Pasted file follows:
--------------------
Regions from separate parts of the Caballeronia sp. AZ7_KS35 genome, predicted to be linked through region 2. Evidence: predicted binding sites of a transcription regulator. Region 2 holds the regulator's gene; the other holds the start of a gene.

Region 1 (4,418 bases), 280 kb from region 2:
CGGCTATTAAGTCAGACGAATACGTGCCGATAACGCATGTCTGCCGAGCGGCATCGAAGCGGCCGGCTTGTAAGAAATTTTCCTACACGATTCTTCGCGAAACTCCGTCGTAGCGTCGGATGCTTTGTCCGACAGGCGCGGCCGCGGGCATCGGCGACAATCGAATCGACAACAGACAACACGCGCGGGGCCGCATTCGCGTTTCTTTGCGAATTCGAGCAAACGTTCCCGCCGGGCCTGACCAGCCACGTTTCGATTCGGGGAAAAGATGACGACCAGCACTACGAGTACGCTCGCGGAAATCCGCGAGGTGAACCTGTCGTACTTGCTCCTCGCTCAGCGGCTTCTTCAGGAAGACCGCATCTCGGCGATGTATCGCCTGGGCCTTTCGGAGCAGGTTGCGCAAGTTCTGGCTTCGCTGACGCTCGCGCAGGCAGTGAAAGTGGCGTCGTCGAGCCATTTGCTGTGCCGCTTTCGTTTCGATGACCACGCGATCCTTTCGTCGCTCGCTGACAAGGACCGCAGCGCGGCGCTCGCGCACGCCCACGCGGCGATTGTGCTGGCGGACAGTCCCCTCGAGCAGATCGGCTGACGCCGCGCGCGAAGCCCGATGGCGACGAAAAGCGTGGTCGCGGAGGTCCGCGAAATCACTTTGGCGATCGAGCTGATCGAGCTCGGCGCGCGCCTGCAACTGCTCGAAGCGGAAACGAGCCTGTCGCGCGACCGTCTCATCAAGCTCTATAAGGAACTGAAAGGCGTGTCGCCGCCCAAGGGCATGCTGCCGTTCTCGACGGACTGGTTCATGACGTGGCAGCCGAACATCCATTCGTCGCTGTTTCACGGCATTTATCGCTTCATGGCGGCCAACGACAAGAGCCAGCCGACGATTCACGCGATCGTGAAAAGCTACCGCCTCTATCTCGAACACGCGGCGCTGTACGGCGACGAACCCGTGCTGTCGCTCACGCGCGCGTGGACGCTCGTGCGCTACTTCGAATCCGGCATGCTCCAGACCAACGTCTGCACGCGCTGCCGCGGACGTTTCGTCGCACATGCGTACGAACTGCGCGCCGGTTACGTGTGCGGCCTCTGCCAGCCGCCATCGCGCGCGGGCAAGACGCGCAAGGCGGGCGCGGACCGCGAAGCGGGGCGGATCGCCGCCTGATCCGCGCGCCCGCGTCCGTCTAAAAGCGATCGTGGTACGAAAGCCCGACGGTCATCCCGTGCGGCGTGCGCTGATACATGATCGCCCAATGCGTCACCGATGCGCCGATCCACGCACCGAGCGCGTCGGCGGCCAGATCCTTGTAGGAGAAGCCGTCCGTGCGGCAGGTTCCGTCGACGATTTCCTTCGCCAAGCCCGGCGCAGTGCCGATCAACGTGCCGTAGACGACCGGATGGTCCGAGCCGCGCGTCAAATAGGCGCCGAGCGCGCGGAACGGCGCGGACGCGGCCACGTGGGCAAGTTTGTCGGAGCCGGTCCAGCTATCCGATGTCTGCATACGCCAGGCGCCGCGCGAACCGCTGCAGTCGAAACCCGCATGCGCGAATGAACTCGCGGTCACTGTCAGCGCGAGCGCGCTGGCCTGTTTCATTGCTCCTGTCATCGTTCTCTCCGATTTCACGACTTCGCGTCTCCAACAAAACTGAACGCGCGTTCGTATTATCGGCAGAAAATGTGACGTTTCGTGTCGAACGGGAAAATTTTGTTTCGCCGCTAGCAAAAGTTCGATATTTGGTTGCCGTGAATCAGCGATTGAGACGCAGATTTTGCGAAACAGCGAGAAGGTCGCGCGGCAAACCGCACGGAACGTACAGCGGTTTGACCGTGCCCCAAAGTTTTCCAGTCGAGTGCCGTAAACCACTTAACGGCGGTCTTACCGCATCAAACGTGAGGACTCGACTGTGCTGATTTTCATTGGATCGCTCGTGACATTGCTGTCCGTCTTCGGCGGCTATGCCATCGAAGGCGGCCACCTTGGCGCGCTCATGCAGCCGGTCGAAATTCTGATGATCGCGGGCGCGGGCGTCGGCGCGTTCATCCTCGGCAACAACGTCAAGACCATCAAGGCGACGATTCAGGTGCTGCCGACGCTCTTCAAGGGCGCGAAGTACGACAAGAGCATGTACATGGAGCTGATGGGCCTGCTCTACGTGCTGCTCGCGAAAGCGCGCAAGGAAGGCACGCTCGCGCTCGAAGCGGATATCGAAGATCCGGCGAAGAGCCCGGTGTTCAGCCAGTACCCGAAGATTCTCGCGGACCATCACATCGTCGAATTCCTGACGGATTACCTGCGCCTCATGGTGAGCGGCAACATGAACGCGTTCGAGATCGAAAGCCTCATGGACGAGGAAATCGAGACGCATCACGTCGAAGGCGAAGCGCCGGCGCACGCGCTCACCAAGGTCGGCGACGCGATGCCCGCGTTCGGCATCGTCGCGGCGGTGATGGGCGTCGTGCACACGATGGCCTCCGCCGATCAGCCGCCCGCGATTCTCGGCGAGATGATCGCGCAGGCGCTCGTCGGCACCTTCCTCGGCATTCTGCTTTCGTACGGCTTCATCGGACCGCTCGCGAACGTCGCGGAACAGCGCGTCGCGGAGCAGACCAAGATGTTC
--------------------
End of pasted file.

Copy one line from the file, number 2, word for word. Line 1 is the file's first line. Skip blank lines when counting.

Region 1 (4,418 bases), 280 kb from region 2: